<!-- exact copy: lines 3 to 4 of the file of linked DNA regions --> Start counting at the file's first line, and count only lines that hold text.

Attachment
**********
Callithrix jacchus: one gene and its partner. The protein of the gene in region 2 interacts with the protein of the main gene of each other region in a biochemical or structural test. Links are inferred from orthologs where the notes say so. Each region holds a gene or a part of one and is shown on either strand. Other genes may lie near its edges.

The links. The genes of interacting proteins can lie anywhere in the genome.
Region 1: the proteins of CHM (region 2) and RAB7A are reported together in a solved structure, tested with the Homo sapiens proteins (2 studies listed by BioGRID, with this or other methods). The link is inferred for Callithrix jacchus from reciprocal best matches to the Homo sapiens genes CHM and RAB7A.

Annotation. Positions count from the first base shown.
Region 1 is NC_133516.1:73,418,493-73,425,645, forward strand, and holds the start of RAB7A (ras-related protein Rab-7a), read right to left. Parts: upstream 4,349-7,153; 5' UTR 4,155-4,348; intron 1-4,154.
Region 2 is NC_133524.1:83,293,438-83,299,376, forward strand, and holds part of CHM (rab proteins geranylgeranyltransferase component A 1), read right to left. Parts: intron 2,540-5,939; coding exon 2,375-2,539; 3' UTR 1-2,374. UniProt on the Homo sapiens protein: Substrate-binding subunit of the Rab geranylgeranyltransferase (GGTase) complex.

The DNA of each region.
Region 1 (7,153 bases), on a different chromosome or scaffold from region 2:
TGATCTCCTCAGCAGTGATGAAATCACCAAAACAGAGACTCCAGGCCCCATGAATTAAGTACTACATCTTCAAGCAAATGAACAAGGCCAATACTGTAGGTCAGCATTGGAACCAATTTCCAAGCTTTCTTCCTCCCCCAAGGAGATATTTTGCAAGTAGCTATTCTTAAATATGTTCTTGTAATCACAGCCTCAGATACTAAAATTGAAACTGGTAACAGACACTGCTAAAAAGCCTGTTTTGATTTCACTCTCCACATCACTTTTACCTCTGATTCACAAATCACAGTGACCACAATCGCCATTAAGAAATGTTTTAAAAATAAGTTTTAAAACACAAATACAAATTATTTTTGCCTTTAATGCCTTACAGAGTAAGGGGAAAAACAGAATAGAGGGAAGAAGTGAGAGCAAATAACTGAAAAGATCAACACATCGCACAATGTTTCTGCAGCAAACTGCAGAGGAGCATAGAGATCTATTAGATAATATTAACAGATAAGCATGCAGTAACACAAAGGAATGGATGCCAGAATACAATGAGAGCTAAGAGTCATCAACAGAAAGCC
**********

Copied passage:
Region 1: the proteins of CHM (region 2) and RAB7A are reported together in a solved structure, tested with the Homo sapiens proteins (2 studies listed by BioGRID, with this or other methods). The link is inferred for Callithrix jacchus from reciprocal best matches to the Homo sapiens genes CHM and RAB7A.

Annotation. Positions count from the first base shown.